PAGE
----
The corners of her mouth turned down and her eyes narrowed. She was wearing her favorite red cocktail dress, her dark shoulder—length hair done up the way she used to wear it when we first met. Her stilettos accentuated her long, tan legs.
She threw the keys to the Corvette at me and said, “Let’s go.” When I didn’t move, she looked me up and down coldly and said, “You are taking me to that damn charity event if it’s the last thing you do.”
An hour later, I was posted at the bar in the gold-encrusted lobby of some ritzy hotel, sipping a single-malt and watching my gorgeous wife flirt her way around the room. She was a social butterfly, fluttering from politician to business magnate, a touch on the arm, a sly smile, a quiet word followed by laughter. The only person I ever seemed to connect with at these events was the bartender.
That night wasn’t the first time I wondered if she was faithful, but it was the first time I realized that I really didn’t care. I wanted to be jealous, or angry, or hurt, but there was nothing there.
The doctor’s plan to get me healthy after my breakdown was a leave of absence from work and a cocktail of mood stabilizers. For three weeks I sat on the couch in a daze, listening to my wife blame everything but my job and herself for my “incident,” and tell anyone who would listen that all I really needed was to get back to work.
I woke up one cold December Sunday to the sun in my eyes. I could hear the soft grunting of my wife sleeping next to me as I rolled out of bed and stepped to the window. The snow-covered lawn reflected the light of a clear blue sky. I got dressed in the fashion that had become my norm: sweats and a sweatshirt. I wandered to the bathroom, and stared at my face in the mirror for a long while. For the first time I noticed how many lines there were on it, especially around my eyes. I opened the medicine cabinet and pulled out my prescription bottle. It was empty. I tried to remember how long it had been since I’d run out. Maybe a few days now.
I wandered down the stairs, into the kitchen. I lifted a picture off its nails on the wall, punched in a couple numbers on a pad, and pulled a few wads of hundred dollar bills out of my safe. The weird thing about it is, I never thought about what I was doing. I wasn’t nervous, or excited. I didn’t have a plan. I just felt like today might be a good day to go for a walk with thousands of dollars in my pocket. So I closed the safe, wondering idly if my wife had ever noticed it was there, and carefully hung the painting back in its spot. I walked to the door, put on my favorite pair of runners, and headed out into the bright winter morning.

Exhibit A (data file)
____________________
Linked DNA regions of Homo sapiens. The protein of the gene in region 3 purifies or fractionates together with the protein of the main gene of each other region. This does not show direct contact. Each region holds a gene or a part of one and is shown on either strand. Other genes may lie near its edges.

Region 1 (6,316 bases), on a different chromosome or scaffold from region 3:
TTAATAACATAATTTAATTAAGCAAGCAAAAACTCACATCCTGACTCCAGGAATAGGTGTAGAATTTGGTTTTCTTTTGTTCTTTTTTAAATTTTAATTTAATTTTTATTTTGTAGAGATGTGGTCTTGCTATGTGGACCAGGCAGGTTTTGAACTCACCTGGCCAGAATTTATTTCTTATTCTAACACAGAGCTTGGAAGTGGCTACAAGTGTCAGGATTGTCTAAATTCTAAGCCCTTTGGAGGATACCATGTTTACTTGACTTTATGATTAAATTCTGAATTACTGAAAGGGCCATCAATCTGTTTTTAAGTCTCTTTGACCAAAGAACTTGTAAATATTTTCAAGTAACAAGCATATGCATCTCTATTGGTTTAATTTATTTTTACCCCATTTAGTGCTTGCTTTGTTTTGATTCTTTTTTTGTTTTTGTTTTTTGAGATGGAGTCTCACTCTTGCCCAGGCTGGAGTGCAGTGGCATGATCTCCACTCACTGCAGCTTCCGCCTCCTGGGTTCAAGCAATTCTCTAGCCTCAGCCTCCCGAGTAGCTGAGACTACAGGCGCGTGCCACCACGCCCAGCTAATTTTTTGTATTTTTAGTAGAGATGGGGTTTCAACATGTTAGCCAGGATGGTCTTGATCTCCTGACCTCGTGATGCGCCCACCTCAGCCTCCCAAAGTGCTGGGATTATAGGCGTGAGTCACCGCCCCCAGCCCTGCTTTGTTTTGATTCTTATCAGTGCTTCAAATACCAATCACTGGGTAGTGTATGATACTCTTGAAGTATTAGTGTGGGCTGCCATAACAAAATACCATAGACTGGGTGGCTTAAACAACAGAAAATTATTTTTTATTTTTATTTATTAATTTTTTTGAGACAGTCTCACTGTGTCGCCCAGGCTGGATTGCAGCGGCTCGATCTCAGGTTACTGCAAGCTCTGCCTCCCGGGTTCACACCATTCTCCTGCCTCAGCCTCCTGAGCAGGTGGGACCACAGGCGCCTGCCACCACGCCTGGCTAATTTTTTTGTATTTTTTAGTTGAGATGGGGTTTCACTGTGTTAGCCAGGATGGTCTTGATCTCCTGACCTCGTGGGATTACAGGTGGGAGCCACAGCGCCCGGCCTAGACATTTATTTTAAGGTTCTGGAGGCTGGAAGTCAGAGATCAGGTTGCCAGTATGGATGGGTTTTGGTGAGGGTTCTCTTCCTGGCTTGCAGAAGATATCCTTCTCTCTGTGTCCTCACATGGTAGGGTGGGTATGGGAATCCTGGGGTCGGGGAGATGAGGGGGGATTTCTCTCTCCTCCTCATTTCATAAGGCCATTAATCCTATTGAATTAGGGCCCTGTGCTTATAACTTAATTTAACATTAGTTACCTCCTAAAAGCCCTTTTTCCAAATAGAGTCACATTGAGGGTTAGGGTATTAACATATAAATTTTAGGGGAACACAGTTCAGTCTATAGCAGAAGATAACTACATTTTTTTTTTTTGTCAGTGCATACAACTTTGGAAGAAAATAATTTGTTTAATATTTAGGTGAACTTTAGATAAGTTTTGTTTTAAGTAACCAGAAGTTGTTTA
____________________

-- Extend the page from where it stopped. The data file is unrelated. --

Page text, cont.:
To me, the most beautiful sound in the world is that of a wave when, after all those countless miles it spent pushing water across the ocean, it finally finds a sandy beach to release all that pent-up energy on. It reminds me of the feeling I used to get after a long work week when I would get home on Friday afternoon, drop my briefcase, loosen my tie, and hit the couch.
That is what I wake up to every morning now. I roll out of my cot, throw on a pair of ratty old shorts, and step out of my palapa-roof bungalow into the surf-washed white sand. I walk down to the point before the heat of the day arrives and fish for a few hours. This morning I caught three dorado and an eel. I kept one of the dorado for my dinner and took the rest to the market. I got enough for my excess catch to replenish my supply of rice and beans and get a couple canisters of propane for my two-burner Coleman.
Most days I don’t even think about that other life that happened to me. Most days I live in the sun, thinking about beer and fish and dark-skinned women. But tonight, as I sit in the sand in front of my bungalow and watch the setting sun turn the world red, I remember. And I wonder.
I wonder if my wife misses me. I wonder if she sold our house and all my things, or maybe she found a man that could give her the kind of devotion she coveted. I think of Rufus, and I laugh for a good long while. I finally get the joke, after all this time.
I wonder if anyone ever found my mind, and if maybe they will bring it to me and make me want that other life back.
I hope not. I hope they don’t find me. I’m happy here.